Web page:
- Hardcover: 539 pages
- Publisher: Morningside Bookshop; Newly Corrected Edition edition (November 2001)
- Language: English
- ISBN-10: 8121504244
- ISBN-13: 978-0890290705
- ASIN: 0890290709
- Product Dimensions: 1.5 x 6.2 x 9.2 inches
- Shipping Weight: 2 pounds
- Average Customer Review: 4.3 out of 5 stars See all reviews (3 customer reviews)
- Amazon Best Sellers Rank: #2,637,673 in Books (See Top 100 in Books)
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Shiloh: Bloody April Newly Corrected Edition Edition
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Top Customer Reviews
Shiloh is the first large battle of the war. This resulted in a learning experience for both sides, officers and enlisted men. These inexperience soldiers showed how brave they could be. At the sametime, they showed how important training and experience is. This horrific two-day battle shocked Americans, as they took the first step toward understanding the real price of war.
The battlefield is wooded broken land. The battle is a confused affaire fought over a three-mile front. The battle lines are never a stable as units move forward or fall back. Shiloh never has the long stable battle lines of Gettysburg. In the hands of a less skilled author, the battle can quickly become incomprehensible. Sword's skill couple with an intelligent design of chapters and excellent maps keeps this from happening.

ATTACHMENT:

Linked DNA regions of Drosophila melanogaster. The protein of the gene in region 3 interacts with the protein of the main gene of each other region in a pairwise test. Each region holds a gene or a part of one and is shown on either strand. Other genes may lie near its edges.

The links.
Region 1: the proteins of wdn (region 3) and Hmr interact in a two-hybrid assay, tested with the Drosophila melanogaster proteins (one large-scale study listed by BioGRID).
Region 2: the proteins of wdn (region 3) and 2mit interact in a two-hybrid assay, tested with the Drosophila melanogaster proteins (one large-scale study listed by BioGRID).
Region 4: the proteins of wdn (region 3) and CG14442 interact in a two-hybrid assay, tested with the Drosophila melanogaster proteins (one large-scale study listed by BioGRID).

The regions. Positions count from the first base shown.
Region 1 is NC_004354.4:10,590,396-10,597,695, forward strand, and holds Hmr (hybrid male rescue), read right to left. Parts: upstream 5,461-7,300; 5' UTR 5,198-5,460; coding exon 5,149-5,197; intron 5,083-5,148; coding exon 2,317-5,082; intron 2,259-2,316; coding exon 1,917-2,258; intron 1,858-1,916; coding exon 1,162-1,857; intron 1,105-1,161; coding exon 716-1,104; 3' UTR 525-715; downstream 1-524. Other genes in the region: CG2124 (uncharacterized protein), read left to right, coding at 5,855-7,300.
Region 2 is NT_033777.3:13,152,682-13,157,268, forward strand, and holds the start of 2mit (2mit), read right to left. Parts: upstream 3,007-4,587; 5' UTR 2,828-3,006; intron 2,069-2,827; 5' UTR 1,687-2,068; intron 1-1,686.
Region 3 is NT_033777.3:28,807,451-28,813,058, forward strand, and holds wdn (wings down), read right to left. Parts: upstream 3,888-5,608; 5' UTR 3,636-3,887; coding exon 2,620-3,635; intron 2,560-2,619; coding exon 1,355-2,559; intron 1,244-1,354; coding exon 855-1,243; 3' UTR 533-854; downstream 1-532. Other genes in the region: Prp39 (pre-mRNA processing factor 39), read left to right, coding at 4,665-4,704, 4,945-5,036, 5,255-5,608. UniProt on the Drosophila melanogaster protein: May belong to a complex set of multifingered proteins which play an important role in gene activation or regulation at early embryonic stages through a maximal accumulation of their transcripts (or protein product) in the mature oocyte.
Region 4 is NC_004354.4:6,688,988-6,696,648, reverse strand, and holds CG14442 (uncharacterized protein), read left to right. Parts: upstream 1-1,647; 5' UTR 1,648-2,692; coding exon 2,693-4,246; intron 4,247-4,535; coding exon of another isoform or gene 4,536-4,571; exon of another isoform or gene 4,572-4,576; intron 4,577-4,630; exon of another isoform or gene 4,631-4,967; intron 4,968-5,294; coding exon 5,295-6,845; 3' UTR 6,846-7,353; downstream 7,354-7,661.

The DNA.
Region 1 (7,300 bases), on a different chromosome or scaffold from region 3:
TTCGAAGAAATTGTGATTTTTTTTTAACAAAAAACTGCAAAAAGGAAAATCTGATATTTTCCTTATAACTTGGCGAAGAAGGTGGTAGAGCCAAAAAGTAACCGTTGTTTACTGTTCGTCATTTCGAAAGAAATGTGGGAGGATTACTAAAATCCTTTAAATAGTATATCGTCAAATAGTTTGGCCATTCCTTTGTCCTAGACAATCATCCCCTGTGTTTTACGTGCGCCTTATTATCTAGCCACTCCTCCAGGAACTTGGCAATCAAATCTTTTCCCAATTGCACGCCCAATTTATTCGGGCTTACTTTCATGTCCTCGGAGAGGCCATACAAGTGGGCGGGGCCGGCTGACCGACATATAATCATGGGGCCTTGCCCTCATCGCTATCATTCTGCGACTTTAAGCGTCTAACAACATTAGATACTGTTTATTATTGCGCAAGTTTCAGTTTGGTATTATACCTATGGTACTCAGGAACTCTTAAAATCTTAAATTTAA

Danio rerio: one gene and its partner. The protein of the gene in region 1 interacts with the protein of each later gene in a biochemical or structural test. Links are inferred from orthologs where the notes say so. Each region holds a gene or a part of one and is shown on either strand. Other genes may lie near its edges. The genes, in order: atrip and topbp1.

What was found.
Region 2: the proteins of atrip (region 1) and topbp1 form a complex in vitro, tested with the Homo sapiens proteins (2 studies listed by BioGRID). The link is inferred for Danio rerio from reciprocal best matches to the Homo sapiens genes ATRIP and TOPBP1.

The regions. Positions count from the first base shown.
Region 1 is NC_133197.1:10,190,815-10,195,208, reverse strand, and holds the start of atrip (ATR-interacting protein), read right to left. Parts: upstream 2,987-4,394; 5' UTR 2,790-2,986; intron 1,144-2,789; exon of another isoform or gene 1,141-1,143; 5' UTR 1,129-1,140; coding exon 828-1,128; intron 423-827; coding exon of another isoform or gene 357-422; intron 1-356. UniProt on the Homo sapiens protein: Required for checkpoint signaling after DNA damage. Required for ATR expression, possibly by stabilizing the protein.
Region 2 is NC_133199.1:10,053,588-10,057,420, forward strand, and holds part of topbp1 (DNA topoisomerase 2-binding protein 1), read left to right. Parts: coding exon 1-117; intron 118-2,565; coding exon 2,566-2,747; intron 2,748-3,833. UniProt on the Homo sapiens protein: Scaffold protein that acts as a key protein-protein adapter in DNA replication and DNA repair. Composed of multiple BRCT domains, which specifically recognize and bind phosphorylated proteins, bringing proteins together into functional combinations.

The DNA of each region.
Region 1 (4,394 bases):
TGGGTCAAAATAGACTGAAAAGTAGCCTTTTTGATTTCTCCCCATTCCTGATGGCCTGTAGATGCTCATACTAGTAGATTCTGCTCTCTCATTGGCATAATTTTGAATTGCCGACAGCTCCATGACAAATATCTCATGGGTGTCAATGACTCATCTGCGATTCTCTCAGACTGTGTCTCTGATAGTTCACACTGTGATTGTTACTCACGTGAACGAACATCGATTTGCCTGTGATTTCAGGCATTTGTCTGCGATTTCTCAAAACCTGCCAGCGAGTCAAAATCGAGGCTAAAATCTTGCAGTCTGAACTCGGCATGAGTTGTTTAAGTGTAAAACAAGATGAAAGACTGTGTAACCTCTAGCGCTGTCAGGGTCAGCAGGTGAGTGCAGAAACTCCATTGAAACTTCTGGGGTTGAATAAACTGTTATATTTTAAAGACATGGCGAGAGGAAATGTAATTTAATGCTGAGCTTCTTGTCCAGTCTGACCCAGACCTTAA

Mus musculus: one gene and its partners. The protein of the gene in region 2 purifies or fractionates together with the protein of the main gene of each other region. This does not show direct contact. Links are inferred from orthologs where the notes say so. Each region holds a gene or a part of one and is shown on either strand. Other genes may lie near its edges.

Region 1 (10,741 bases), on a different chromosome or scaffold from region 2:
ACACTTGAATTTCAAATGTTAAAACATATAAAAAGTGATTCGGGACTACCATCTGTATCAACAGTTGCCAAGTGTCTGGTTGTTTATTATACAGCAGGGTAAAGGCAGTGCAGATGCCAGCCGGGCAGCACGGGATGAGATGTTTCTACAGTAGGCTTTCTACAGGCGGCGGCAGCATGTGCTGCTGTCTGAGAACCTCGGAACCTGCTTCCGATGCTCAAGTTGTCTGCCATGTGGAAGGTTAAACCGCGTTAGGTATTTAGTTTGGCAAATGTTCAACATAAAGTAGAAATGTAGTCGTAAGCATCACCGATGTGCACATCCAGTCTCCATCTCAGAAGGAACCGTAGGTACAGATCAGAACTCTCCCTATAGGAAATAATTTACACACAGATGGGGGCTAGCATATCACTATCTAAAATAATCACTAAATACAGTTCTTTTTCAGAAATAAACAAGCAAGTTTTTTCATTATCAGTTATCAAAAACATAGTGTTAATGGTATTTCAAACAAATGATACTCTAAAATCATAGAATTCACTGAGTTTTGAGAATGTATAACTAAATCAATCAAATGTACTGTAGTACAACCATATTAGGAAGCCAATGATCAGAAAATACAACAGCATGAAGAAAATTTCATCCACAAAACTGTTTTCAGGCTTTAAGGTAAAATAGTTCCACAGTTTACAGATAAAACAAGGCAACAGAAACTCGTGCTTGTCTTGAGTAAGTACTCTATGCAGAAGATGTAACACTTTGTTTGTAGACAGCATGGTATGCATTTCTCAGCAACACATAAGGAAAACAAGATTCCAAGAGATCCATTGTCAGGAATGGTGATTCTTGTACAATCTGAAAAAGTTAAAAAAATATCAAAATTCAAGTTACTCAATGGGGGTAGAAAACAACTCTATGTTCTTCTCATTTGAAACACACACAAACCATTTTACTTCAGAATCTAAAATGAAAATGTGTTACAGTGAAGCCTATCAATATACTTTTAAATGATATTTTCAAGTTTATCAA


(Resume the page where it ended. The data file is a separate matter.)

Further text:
While first published in 1974, a "Corrected Edition" was released in 2001. This edition contains information that was not available in 1974. This is only a consideration if you are buying on the secondary market. The "Corrected Edition" is clearly marked and contains a special preface by Wiley Sword.
Near the end of his book, Sword recalls Grant's premise that "Shiloh was the severest battle at the West during the war, and but few equaled it for hard, determined fighting" (p. 438). Still later Sword includes another statement from Grant's memoirs: "The Battle of Shiloh . . . has been perhaps less understood, or to state the case more accurately, more persistently misunderstood than any other engagement between National and Confederate troops during the entire rebellion" (p. 440). These two notions are key to understanding Sword's thesis. Sword's objective, he writes, is ". . . to present the story of Shiloh as accurately and objectively as possible without regard to personalities or partisanship" (p. xi). Herein, Sword is stating that it is his intention to impress upon the reader the severity of the fighting in that battle and to dispel the misunderstandings that have persisted about Shiloh.
Shiloh was not an insignificant battle fought in the backwaters of western Tennessee. Shiloh was not a draw; as such, it was more than a Southern victory on the first day and a Southern reverse on the second day. Accordingly, Wiley Sword's thesis is that Shiloh was a major, strategic defeat for the South.Read more ›